Breaking Down Where the L.A. Lakers Princeton Offense Is Failing

Darius SorianoFeatured ColumnistNovember 8, 2012

LOS ANGELES, CA - MAY 12:  Kobe Bryant #24 talks with head coach Mike Brown of the Los Angeles Lakers in the second half while taking on the Denver Nuggets in Game Seven of the Western Conference Quarterfinals in the 2012 NBA Playoffs on May 12, 2012 at Staples Center in Los Angeles, California. NOTE TO USER: User expressly acknowledges and agrees that, by downloading and or using this photograph, User is consenting to the terms and conditions of the Getty Images License Agreement.  (Photo by Kevork Djansezian/Getty Images)
Kevork Djansezian/Getty Images

In analyzing what's exactly wrong with the Lakers, it's actually difficult to pinpoint what their main issue is.

Some nights they defend poorly in the half court. Other nights they can't hit their free throws. In another game it's turnovers and transition defense that does them in. You simply don't start as poorly as the Lakers have unless there are multiple issues plaguing the team.

A popular critique amongst fans is that the Princeton offense is the main problem for the Lakers. The argument is that the scheme doesn't fit the personnel or that it's too complex for this group of players to run effectively. And while I'd point to other problems as being bigger than the Lakers' adaptation of the Princeton system, there's some truth to the arguments that the offense hasn't yet clicked in a way that's allowing the Lakers to be as successful as they can be.

In exploring the major issues the Lakers are having in executing their offense, the first thing one notices is the turnovers. The Princeton offense is a read-and-react system and when all the players on the floor aren't reading a play the same way, the miscommunication results in miscues.

Here you see the Lakers trying to run one of their standard actions in a Princeton set. The ball is entered to Dwight Howard at the elbow by Steve Blake. After entering the ball he goes to the wing to set a screen for Kobe who pops out to get the ball from Howard. From there, Kobe attempts to use a screen from Howard but the set is already starting to break down.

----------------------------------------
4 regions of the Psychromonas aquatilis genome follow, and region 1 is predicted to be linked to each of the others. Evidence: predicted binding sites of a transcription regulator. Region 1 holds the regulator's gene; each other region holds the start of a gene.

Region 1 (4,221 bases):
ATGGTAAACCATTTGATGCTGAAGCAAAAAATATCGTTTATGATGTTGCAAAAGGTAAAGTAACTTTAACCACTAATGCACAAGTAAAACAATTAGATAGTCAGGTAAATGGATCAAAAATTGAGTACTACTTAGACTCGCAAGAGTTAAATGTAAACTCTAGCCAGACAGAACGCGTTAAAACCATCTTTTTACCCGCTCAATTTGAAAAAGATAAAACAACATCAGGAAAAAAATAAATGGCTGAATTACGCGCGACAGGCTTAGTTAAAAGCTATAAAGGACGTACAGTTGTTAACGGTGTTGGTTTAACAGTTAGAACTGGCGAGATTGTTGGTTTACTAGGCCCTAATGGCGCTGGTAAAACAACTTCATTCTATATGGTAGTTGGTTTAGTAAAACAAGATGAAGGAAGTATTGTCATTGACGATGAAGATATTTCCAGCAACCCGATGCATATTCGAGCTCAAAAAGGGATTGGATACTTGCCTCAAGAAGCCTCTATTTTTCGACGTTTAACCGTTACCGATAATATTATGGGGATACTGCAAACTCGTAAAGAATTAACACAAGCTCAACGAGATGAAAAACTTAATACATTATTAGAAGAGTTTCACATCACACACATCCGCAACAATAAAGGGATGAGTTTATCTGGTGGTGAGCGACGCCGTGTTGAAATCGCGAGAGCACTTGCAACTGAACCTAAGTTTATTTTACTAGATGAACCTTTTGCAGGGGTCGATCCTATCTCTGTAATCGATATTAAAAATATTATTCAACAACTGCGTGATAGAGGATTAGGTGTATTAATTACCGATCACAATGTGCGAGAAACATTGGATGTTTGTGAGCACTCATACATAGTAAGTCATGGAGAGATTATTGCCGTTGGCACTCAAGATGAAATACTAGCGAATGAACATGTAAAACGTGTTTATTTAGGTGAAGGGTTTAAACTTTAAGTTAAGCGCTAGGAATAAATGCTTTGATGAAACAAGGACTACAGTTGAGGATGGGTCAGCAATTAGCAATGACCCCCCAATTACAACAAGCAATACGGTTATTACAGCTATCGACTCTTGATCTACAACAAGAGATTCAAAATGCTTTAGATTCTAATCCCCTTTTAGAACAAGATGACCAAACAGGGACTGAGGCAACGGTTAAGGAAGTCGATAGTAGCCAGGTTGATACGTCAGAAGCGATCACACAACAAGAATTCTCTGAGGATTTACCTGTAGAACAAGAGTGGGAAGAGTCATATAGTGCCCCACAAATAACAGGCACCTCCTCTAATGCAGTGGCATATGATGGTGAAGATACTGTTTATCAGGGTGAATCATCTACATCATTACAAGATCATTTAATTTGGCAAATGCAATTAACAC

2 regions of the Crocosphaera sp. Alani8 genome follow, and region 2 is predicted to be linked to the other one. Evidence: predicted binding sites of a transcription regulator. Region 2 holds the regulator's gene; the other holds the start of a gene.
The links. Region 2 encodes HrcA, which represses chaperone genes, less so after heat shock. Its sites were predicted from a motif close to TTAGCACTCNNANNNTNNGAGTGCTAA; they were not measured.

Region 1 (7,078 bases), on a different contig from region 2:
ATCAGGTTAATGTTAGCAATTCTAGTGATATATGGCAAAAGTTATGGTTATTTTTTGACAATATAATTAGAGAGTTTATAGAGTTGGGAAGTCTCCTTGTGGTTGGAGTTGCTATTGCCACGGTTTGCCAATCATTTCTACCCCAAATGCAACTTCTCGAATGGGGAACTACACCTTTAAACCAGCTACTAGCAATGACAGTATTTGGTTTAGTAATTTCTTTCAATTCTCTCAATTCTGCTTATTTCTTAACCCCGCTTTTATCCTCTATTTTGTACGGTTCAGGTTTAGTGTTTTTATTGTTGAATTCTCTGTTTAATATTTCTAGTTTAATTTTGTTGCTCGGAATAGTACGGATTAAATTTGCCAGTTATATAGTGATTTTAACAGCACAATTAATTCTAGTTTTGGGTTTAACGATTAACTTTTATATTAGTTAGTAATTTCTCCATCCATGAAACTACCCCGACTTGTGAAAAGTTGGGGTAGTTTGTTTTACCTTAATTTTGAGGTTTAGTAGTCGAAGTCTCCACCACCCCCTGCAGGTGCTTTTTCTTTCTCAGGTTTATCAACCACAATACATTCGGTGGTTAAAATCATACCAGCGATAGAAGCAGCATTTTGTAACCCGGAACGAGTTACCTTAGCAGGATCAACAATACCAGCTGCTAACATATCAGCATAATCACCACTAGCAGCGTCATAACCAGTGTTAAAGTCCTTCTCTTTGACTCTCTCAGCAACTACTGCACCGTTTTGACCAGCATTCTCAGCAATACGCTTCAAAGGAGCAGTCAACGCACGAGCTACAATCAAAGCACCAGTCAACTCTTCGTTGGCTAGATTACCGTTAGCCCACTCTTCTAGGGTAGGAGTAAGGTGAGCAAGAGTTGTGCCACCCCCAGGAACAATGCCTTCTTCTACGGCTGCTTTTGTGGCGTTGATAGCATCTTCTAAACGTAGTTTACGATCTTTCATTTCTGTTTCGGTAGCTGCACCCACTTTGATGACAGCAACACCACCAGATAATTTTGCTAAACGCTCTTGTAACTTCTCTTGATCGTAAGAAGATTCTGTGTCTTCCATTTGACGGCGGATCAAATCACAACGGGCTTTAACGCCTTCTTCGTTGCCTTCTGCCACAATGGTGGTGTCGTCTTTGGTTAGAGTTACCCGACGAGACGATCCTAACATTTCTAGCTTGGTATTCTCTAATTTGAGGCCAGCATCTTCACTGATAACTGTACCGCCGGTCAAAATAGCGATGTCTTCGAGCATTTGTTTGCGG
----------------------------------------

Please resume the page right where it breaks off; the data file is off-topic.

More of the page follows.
Howard doesn't get a good screen on Kobe's man and, just as troublesome, Steve Blake hasn't yet cleared to the wing and his man has dug down to make a pass to Howard difficult. Kobe then tries to drive to the middle of the floor and then hit an open Blake on the wing but because the initial screen wasn't effective his man is in a good position to disrupt the pass and force a steal. The result is an easy dunk going the other way.

Another issue with the Lakers new offense is that it's still prone to too many breakdowns that force a devolution of the sets. This will often lead to Kobe being forced to bail the offense out in a way that is all too reminiscent of the 2011-12 season when the Lakers struggled on offense:

Here you see Kobe with the ball near the right shoulder of the arc on the weak side of the floor with Pau Gasol. This play has gotten to this point after the ball was reversed, giving Kobe and Pau the opportunity to run a two-man game against a defense that is spread thin.

However, the play is already breaking down. Rather than Pau being at the pinch post and Kobe having the chance to hit him with a pass, Pau instead comes out to set a screen. But he comes to the middle of the floor where all the help is. Kobe then goes away from the pick, but Gasol stays in the picture still looking to try and aid him in getting open. The result is over-dribbling to the point where Kobe ends up straddling the three-point line and head faking his man until he puts up a desperation jumper.

The fact that the shot went in is irrelevant. The bigger issue was the initial breakdown in the offensive set and the miscommunication between Pau and Kobe that led to the forced shot in the first place. 

The Princeton offense is supposed to put players in positions where they don't need to over-dribble and can get good looks from the floor simply through to the motions of the offense. The sets are supposed to combine ball and player movement in a way that promotes offensive spacing and creases in the defense that can be exposed through further motioning.

However, what we're seeing with this Lakers team is that they're not yet able to consistently put it all together and produce the type of free-flowing offense that is the hallmark of this approach. More often than they'd like to have happen, the sets are disintegrating and leading to empty possessions.

Over time these things that should improve. The Lakers are smart enough as a team to get on the same page, make the right reads and execute their sets cleanly. So far, however, it just hasn't happened consistently.

So even if the Princeton system isn't the Lakers' biggest problem, it is certainly one of them. And until the Lakers start winning games consistently, issues like the ones above are going to be pointed out.